What is Strong Coffee? Tips to brew a strong cup.
“I like to drink my coffee strong, which product do you recommend?” This is probably the most common question we are asked by both experienced and novice coffee drinkers who prefer to brew their own. And yet, there is no simple or direct answer. Why? Let’s try and break it down a little bit in this post.
Strong coffee holds a different meaning depending on who you ask, for some it means higher caffeine content, for some it means a bold lingering aftertaste, for some it refers to the consistency of the final brew and for some others it is a measure of bitterness.
Now, what is caffeine? Caffeine is nothing but a natural ingredient that is present in coffee, tea and cacao beans. When consumed, it is absorbed by the bloodstream and acts as a stimulant.
The amount of caffeine in a final brewed cup of coffee depends on a variety of factors including the type of bean (Arabica vs. Robusta) and roast profile (light, medium, dark) among many others. Within the super scientific coffee community, caffeine is actually measured and can defined as the amount of milligrams per ounce of coffee and that can be pretty subjective depending on how you actually brew your coffee.
In general, Arabica beans are known to have a lower caffeine content compared to Robusta. However it’s important to understand that during the roasting process, caffeine will start to break down at high temperatures. That means that with very dark roasts, you may see a lower caffeine content.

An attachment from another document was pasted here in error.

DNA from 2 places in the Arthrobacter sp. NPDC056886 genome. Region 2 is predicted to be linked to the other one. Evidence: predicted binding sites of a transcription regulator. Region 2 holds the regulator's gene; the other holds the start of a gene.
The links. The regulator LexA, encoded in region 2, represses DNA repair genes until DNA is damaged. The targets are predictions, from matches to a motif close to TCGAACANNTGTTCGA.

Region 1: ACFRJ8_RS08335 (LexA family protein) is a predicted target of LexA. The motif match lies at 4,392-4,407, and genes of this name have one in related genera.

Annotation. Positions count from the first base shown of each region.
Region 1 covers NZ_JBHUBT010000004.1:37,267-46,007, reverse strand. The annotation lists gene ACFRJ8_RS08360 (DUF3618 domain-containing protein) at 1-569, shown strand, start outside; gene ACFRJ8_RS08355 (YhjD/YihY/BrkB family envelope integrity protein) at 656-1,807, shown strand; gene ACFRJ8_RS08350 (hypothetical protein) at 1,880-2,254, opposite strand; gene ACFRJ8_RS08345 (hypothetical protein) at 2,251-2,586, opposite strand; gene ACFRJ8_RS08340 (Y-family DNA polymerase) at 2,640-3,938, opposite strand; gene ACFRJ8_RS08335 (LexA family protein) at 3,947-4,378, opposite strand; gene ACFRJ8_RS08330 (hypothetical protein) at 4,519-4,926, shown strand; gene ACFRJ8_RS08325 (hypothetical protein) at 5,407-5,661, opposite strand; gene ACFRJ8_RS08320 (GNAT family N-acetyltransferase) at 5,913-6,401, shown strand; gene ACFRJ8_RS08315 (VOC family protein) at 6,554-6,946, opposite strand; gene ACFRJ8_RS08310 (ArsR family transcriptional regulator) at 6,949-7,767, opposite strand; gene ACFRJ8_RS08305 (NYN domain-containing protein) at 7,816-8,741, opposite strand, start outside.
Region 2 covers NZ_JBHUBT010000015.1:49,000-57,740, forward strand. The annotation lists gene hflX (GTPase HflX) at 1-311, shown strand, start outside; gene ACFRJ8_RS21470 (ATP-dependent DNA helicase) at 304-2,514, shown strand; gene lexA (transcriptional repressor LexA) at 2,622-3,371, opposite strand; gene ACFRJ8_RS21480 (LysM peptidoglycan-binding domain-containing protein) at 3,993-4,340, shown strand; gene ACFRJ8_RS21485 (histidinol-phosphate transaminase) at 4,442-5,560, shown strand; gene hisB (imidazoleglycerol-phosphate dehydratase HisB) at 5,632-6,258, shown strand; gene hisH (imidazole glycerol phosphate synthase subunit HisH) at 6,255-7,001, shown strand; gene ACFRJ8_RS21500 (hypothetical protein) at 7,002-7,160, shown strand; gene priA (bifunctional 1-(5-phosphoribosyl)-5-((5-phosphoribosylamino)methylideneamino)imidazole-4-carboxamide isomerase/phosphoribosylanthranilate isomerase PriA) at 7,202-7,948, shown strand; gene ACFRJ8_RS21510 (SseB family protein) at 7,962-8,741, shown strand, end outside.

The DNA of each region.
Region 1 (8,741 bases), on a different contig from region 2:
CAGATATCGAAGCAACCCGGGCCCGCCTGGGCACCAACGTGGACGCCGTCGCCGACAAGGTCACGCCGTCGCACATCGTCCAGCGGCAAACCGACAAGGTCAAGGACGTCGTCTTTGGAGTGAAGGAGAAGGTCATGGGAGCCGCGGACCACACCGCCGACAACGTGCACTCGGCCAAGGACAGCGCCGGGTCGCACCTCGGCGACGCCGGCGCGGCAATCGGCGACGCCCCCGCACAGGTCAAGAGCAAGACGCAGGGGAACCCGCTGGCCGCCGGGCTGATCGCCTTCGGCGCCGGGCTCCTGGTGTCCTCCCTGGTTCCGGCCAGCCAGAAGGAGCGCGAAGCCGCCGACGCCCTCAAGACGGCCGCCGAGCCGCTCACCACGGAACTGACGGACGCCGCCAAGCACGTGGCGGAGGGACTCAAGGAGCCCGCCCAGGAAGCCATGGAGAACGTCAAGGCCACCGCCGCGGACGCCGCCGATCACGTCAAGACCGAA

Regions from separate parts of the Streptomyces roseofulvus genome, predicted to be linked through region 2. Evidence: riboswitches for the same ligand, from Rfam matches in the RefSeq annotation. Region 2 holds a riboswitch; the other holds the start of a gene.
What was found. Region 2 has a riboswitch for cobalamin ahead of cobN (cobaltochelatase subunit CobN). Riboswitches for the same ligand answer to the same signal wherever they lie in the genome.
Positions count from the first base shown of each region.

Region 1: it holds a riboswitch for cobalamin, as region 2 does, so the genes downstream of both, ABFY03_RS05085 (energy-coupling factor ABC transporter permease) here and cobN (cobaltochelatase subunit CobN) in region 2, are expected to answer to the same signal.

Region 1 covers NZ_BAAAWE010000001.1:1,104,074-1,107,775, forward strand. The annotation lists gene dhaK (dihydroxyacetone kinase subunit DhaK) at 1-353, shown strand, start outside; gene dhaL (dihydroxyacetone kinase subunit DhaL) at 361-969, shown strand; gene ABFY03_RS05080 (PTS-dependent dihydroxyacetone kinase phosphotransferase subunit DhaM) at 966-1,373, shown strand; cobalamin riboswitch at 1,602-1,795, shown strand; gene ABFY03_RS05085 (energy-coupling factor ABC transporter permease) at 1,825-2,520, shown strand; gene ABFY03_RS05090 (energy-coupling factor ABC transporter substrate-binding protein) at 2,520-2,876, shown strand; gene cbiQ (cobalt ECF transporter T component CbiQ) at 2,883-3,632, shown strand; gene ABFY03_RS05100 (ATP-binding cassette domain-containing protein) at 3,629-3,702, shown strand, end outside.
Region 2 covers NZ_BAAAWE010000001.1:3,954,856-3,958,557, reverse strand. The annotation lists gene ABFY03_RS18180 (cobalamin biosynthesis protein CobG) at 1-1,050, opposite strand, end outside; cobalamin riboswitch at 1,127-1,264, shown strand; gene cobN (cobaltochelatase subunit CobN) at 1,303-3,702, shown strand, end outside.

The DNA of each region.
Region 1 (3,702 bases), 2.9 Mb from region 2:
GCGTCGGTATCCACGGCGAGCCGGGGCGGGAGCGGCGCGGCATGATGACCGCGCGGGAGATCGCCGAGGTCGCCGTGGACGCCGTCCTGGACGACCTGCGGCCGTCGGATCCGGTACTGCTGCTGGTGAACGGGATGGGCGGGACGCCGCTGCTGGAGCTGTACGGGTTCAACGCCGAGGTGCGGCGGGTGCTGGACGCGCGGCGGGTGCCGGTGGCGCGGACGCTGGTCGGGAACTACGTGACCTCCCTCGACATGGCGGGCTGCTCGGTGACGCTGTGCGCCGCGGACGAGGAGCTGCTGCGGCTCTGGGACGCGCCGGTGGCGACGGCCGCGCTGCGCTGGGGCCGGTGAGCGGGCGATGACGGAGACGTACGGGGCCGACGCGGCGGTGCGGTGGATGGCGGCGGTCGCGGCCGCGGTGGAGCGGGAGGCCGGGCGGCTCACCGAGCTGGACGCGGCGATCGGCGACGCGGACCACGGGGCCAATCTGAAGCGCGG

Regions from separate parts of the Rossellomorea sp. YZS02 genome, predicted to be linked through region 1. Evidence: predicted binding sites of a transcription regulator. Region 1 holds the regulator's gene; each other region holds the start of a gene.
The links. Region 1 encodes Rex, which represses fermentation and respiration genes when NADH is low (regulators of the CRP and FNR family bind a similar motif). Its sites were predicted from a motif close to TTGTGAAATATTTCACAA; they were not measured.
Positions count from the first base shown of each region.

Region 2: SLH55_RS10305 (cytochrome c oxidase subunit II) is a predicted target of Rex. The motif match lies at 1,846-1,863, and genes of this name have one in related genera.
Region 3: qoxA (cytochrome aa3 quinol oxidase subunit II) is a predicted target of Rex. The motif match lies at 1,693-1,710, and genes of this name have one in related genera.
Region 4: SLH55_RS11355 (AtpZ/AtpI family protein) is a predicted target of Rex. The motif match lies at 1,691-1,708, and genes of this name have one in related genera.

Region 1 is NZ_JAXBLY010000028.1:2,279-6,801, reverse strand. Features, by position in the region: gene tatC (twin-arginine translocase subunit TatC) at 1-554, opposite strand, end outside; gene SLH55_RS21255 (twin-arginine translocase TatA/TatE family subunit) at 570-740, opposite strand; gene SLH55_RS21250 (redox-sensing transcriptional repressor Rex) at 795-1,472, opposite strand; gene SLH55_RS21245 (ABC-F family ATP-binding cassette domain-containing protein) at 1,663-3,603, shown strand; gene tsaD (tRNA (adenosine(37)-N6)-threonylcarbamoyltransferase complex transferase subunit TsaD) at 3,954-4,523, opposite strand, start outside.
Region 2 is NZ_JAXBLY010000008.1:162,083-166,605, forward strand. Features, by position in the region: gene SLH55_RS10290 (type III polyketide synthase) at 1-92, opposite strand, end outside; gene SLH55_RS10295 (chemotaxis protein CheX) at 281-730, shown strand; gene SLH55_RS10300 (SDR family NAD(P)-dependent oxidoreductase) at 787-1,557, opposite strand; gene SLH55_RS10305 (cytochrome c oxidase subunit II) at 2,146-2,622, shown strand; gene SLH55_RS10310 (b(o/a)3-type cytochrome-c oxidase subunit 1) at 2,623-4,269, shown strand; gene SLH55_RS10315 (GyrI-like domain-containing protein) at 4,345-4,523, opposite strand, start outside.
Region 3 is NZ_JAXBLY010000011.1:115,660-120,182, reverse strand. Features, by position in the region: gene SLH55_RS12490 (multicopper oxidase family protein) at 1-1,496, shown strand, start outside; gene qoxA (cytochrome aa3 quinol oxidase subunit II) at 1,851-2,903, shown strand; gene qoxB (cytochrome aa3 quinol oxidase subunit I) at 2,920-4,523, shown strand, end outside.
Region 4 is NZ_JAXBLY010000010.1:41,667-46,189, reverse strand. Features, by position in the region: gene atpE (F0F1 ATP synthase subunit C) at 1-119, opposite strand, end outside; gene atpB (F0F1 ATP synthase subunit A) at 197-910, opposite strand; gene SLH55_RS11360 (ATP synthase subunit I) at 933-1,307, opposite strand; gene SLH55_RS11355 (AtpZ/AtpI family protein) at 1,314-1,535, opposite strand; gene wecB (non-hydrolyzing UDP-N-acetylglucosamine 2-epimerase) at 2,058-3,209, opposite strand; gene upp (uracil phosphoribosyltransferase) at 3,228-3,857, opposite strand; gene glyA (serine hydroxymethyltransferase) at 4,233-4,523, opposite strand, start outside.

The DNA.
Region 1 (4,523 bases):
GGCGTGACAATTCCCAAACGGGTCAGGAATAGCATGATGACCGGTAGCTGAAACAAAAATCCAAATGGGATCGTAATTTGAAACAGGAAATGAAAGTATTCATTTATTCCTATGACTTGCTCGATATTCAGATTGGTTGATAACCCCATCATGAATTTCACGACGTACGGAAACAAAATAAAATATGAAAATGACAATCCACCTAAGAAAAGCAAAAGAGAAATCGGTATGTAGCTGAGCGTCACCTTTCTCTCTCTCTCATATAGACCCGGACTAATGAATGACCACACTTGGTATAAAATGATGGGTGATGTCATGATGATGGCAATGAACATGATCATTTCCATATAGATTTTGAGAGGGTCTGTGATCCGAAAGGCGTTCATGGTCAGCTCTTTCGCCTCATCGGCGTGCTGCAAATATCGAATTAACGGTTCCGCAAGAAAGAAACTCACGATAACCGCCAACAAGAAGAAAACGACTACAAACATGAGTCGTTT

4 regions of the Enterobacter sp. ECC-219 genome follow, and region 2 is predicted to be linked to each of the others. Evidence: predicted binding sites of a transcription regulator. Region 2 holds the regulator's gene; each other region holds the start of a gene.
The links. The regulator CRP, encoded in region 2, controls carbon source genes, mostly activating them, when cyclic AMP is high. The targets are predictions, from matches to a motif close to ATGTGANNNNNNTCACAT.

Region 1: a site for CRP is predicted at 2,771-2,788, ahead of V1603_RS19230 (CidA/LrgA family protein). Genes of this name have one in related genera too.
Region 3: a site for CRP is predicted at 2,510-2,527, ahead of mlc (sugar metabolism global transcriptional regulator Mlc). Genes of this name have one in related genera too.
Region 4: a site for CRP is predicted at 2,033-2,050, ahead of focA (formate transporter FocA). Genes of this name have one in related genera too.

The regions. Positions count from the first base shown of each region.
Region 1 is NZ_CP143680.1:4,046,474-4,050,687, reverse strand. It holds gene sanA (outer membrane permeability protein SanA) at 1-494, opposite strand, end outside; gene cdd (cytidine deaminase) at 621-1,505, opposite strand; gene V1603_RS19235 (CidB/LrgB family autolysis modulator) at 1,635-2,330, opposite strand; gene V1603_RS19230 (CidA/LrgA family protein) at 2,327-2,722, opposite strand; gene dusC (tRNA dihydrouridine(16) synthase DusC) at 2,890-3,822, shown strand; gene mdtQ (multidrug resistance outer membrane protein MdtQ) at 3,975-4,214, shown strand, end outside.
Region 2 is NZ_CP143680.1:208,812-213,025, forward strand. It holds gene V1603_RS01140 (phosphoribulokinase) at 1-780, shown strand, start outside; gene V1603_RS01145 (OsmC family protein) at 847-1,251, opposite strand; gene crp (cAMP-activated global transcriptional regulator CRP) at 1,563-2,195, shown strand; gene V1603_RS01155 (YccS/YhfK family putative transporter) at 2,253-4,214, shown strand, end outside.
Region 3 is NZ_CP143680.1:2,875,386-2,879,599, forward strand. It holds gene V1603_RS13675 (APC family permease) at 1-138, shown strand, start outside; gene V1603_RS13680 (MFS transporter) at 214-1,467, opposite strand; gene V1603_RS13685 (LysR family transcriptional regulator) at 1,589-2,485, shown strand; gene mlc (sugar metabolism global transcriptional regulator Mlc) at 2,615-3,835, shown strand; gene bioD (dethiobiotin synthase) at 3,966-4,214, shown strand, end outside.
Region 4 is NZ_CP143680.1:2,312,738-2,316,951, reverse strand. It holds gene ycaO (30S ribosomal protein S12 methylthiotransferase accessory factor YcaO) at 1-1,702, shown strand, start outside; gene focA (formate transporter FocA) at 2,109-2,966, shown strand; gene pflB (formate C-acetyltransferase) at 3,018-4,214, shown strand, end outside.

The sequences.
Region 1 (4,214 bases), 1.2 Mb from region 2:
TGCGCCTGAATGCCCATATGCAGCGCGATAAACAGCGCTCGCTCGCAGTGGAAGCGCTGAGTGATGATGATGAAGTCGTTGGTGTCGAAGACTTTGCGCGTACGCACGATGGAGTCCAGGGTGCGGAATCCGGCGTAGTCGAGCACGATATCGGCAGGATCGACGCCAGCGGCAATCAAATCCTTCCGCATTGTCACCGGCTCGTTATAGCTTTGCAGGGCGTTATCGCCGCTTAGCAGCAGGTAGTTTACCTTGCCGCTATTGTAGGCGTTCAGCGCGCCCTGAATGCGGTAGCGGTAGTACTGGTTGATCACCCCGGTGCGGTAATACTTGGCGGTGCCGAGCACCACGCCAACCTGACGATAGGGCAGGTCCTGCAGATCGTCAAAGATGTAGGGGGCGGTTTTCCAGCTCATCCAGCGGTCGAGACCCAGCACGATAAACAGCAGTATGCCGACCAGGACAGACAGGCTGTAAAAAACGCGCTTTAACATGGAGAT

Most of us refer to strong coffee as a measure of brew consistency. The more watered down, the weaker the coffee tastes. Here are a few top reasons why your coffee is not as strong as you’d like:
1. Grind Size: Coffee is brewed when water interacts with the grounds. Coarseness of your grind determines the surface area available for extraction and thus how ‘strong’ your brew is. Larger the pieces, faster the water will pass through the beans. Finer the powder, longer is the contact time. So the grind level should always be informed by your brew method.
2. Brew Method: Your preferred setup to brew coffee is an important factor in the quality of the end product. When working with an Indian Filter Pot, your grind size should be medium-fine. This gives the water enough time to steep before slowly collecting at the bottom. Same goes when brewing with a Moka Pot. If you prefer a French Press on the other hand, the grind should be coarse. Else, you may end up with an over extracted, bitter, and muddy coffee.
3. Water to Coffee Ratio: If you’ve nailed down your grind size and brew method but are still not satisfied with the strength of your coffee, it’s probably because you are using too much or too little water. Change it up a bit and watch your coffee transform!
Strong coffee and its definition varies from person to person because it comes down to personal preference. You may have to try a couple of different things before you hit that sweet spot. Both our products – Brindavan Bold and Legacy Blend are available by default as a medium-fine grind, best suited for Indian Filter Pot or Moka Pot. If you’d like to customize your grind or have brewing questions, reach out to us, we’re here to help!